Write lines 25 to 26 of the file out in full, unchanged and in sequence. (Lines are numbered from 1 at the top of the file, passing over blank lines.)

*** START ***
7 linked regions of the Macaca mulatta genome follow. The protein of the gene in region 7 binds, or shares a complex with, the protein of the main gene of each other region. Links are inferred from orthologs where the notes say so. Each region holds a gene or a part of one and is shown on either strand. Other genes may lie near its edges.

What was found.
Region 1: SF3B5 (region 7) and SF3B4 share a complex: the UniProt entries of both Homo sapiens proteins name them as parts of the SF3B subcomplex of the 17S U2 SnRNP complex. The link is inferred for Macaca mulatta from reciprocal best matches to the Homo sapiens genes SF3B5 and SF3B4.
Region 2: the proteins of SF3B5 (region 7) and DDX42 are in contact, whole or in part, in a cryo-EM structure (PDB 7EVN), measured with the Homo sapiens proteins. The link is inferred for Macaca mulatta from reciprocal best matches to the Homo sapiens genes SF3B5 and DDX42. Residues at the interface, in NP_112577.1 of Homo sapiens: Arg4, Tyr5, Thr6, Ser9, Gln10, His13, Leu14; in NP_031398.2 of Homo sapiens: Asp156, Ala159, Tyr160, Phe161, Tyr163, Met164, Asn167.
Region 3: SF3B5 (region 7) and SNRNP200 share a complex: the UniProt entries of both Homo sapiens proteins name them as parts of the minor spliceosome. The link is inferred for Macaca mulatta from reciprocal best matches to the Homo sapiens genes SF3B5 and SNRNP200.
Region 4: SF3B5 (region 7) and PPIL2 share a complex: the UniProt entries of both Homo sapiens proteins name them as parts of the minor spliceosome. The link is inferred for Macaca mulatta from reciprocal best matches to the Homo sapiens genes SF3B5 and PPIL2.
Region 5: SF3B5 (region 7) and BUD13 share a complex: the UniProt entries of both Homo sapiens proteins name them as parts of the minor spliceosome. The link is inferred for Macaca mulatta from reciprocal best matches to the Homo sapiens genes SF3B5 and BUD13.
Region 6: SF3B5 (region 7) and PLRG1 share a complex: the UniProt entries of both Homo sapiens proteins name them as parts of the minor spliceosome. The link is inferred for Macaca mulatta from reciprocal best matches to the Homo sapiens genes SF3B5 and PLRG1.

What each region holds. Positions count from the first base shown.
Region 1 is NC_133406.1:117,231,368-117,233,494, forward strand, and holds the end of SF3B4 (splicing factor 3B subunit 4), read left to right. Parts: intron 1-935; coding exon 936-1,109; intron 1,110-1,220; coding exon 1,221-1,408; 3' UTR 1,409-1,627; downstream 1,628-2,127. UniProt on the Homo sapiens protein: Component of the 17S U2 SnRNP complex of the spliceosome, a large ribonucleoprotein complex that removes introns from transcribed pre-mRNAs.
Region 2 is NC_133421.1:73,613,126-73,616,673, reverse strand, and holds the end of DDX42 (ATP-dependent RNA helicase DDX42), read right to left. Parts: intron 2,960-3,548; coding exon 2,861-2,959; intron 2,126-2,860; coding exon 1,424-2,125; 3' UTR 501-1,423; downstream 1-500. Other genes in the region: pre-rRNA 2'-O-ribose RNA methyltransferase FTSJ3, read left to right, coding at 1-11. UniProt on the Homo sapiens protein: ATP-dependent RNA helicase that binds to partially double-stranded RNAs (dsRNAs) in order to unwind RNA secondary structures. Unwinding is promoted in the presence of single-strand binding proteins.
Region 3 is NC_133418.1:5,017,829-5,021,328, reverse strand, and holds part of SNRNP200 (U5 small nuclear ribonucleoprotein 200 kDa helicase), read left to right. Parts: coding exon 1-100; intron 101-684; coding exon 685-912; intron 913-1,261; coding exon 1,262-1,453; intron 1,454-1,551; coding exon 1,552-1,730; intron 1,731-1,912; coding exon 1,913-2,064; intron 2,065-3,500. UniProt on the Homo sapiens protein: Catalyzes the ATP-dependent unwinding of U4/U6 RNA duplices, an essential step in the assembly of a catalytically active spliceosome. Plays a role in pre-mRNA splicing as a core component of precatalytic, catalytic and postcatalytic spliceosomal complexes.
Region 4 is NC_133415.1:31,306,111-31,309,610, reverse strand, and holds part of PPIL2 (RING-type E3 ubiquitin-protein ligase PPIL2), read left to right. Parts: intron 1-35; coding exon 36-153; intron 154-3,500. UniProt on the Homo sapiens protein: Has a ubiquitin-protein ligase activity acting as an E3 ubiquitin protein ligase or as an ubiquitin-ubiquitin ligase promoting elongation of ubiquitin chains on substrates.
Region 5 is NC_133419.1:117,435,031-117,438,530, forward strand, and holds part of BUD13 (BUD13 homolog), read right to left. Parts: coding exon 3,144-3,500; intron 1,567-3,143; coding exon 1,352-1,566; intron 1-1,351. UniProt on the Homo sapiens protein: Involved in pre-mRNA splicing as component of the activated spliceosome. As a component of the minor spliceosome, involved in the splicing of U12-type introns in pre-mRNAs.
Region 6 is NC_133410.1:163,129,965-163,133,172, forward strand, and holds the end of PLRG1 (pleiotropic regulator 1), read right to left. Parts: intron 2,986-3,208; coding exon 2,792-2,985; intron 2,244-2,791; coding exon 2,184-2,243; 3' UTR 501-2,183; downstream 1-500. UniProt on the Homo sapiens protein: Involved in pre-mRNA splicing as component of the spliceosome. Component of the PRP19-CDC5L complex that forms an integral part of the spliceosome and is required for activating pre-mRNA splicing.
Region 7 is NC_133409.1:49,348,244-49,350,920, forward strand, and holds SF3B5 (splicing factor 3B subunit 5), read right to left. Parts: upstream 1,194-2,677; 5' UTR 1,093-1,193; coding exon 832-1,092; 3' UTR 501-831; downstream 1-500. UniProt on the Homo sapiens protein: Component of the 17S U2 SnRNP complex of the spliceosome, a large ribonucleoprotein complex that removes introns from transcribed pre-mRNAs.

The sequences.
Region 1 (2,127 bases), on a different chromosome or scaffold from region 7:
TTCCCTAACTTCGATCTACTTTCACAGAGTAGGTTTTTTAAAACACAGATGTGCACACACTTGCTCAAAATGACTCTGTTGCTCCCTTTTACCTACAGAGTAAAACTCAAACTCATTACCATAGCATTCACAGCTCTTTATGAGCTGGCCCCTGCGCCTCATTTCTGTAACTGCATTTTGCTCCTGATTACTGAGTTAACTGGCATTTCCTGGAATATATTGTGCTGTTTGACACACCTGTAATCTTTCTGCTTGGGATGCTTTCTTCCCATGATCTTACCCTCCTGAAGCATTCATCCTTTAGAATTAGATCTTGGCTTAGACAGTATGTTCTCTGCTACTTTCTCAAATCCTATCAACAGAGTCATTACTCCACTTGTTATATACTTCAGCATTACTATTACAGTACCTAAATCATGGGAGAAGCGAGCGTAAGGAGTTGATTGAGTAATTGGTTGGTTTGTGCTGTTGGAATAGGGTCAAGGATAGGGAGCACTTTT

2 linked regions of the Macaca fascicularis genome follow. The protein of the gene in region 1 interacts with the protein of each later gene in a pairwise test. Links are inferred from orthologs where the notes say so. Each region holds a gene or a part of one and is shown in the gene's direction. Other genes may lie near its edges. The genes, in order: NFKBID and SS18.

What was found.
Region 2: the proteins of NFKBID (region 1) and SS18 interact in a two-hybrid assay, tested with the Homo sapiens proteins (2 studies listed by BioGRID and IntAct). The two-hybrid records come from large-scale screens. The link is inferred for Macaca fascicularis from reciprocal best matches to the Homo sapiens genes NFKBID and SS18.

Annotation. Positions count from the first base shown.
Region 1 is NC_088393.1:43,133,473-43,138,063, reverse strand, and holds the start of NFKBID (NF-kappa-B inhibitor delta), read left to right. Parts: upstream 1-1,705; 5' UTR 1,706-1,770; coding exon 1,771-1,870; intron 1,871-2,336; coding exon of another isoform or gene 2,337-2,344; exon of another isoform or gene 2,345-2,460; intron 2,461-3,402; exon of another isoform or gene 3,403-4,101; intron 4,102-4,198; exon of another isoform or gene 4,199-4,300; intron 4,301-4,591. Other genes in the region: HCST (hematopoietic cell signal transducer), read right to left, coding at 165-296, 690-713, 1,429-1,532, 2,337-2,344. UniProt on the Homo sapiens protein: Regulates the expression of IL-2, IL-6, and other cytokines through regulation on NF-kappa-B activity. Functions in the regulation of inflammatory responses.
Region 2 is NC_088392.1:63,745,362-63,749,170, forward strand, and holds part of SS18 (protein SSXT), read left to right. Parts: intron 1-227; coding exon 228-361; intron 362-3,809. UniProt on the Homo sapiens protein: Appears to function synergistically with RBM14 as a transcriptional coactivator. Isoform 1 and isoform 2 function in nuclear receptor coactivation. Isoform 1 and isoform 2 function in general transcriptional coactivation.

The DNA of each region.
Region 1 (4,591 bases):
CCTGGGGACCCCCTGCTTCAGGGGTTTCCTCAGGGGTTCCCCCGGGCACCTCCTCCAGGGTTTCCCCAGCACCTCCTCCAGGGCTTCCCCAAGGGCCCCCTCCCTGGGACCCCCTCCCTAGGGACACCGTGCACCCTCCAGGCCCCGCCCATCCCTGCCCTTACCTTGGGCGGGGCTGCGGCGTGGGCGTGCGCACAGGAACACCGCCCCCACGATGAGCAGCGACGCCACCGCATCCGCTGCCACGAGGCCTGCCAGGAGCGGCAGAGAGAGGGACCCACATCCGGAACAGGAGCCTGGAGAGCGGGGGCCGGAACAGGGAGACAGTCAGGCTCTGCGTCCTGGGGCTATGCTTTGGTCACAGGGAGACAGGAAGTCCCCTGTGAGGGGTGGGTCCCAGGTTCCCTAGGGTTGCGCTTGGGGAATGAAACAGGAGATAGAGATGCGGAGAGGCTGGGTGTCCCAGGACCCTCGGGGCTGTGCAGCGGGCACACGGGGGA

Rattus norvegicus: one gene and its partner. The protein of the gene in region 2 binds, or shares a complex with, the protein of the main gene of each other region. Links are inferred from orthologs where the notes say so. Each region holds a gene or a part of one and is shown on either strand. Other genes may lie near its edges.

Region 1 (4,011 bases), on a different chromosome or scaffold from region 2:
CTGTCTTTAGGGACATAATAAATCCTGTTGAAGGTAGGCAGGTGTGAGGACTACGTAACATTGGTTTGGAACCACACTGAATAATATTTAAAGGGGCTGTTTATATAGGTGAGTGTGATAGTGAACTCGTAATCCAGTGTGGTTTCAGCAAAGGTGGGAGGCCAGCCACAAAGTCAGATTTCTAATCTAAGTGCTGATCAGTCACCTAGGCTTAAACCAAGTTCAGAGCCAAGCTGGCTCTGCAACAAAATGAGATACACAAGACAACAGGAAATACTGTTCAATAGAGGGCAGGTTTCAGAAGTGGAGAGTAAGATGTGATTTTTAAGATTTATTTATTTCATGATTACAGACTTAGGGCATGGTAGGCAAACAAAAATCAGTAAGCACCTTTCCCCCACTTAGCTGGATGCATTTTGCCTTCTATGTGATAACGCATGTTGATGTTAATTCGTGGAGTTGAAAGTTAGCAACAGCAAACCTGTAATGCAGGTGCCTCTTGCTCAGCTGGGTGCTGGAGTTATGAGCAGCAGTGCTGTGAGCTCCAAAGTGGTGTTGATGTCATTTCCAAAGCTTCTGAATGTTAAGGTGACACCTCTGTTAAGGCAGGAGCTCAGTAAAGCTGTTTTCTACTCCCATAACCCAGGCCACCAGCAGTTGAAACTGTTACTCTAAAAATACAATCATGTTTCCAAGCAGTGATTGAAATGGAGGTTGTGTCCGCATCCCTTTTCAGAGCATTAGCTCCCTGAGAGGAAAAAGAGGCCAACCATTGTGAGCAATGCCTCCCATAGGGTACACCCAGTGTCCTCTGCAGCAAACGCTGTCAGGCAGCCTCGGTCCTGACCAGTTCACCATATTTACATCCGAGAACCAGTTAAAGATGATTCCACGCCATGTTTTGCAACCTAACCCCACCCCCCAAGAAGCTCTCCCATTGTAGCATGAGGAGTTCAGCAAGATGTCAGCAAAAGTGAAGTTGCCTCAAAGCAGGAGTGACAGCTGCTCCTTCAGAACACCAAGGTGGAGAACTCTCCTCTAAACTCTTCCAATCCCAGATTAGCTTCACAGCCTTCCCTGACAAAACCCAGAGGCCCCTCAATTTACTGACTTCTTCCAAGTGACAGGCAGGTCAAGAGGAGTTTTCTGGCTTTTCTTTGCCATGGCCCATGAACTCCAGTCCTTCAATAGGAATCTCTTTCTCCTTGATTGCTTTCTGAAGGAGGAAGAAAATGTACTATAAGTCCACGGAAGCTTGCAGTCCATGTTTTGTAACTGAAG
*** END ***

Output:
Region 2 is NC_088392.1:63,745,362-63,749,170, forward strand, and holds part of SS18 (protein SSXT), read left to right. Parts: intron 1-227; coding exon 228-361; intron 362-3,809. UniProt on the Homo sapiens protein: Appears to function synergistically with RBM14 as a transcriptional coactivator. Isoform 1 and isoform 2 function in nuclear receptor coactivation. Isoform 1 and isoform 2 function in general transcriptional coactivation.

The DNA of each region.